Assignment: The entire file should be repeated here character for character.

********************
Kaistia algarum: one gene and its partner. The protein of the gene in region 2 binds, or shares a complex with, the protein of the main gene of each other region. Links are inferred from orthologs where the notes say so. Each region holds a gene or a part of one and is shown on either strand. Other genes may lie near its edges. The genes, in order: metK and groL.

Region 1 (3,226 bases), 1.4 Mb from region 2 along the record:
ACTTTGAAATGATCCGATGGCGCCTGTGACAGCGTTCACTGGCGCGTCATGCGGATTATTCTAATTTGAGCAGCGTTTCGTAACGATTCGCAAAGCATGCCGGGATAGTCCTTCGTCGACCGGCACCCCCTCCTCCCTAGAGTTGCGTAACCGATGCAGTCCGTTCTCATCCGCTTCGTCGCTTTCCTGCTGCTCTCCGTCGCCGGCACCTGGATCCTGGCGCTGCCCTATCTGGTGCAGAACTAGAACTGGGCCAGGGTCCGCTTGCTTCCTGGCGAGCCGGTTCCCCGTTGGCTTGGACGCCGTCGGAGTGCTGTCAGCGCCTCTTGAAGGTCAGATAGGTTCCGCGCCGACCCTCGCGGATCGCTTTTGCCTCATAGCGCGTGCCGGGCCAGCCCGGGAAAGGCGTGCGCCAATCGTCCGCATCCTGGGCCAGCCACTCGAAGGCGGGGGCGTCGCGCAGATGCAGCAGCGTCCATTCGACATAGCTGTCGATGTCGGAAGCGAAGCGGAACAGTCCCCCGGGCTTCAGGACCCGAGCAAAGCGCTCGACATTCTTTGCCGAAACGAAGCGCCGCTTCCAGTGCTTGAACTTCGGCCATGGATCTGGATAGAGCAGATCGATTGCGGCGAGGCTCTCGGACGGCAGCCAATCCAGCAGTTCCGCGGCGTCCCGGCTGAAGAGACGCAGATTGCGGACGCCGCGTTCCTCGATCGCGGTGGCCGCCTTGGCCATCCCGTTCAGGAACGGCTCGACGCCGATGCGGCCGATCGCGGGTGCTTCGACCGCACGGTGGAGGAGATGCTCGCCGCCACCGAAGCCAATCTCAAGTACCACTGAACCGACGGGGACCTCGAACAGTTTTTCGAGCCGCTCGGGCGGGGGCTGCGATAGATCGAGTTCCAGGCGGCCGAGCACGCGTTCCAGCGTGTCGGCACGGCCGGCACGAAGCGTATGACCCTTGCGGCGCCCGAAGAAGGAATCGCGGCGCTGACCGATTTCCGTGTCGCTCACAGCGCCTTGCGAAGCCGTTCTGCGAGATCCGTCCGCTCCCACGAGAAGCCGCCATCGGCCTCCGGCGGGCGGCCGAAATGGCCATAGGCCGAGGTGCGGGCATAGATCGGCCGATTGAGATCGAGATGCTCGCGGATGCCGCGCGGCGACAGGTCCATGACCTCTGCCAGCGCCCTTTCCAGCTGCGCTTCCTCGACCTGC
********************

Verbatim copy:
Kaistia algarum: one gene and its partner. The protein of the gene in region 2 binds, or shares a complex with, the protein of the main gene of each other region. Links are inferred from orthologs where the notes say so. Each region holds a gene or a part of one and is shown on either strand. Other genes may lie near its edges. The genes, in order: metK and groL.

Region 1 (3,226 bases), 1.4 Mb from region 2 along the record:
ACTTTGAAATGATCCGATGGCGCCTGTGACAGCGTTCACTGGCGCGTCATGCGGATTATTCTAATTTGAGCAGCGTTTCGTAACGATTCGCAAAGCATGCCGGGATAGTCCTTCGTCGACCGGCACCCCCTCCTCCCTAGAGTTGCGTAACCGATGCAGTCCGTTCTCATCCGCTTCGTCGCTTTCCTGCTGCTCTCCGTCGCCGGCACCTGGATCCTGGCGCTGCCCTATCTGGTGCAGAACTAGAACTGGGCCAGGGTCCGCTTGCTTCCTGGCGAGCCGGTTCCCCGTTGGCTTGGACGCCGTCGGAGTGCTGTCAGCGCCTCTTGAAGGTCAGATAGGTTCCGCGCCGACCCTCGCGGATCGCTTTTGCCTCATAGCGCGTGCCGGGCCAGCCCGGGAAAGGCGTGCGCCAATCGTCCGCATCCTGGGCCAGCCACTCGAAGGCGGGGGCGTCGCGCAGATGCAGCAGCGTCCATTCGACATAGCTGTCGATGTCGGAAGCGAAGCGGAACAGTCCCCCGGGCTTCAGGACCCGAGCAAAGCGCTCGACATTCTTTGCCGAAACGAAGCGCCGCTTCCAGTGCTTGAACTTCGGCCATGGATCTGGATAGAGCAGATCGATTGCGGCGAGGCTCTCGGACGGCAGCCAATCCAGCAGTTCCGCGGCGTCCCGGCTGAAGAGACGCAGATTGCGGACGCCGCGTTCCTCGATCGCGGTGGCCGCCTTGGCCATCCCGTTCAGGAACGGCTCGACGCCGATGCGGCCGATCGCGGGTGCTTCGACCGCACGGTGGAGGAGATGCTCGCCGCCACCGAAGCCAATCTCAAGTACCACTGAACCGACGGGGACCTCGAACAGTTTTTCGAGCCGCTCGGGCGGGGGCTGCGATAGATCGAGTTCCAGGCGGCCGAGCACGCGTTCCAGCGTGTCGGCACGGCCGGCACGAAGCGTATGACCCTTGCGGCGCCCGAAGAAGGAATCGCGGCGCTGACCGATTTCCGTGTCGCTCACAGCGCCTTGCGAAGCCGTTCTGCGAGATCCGTCCGCTCCCACGAGAAGCCGCCATCGGCCTCCGGCGGGCGGCCGAAATGGCCATAGGCCGAGGTGCGGGCATAGATCGGCCGATTGAGATCGAGATGCTCGCGGATGCCGCGCGGCGACAGGTCCATGACCTCTGCCAGCGCCCTTTCCAGCTGCGCTTCCTCGACCTGC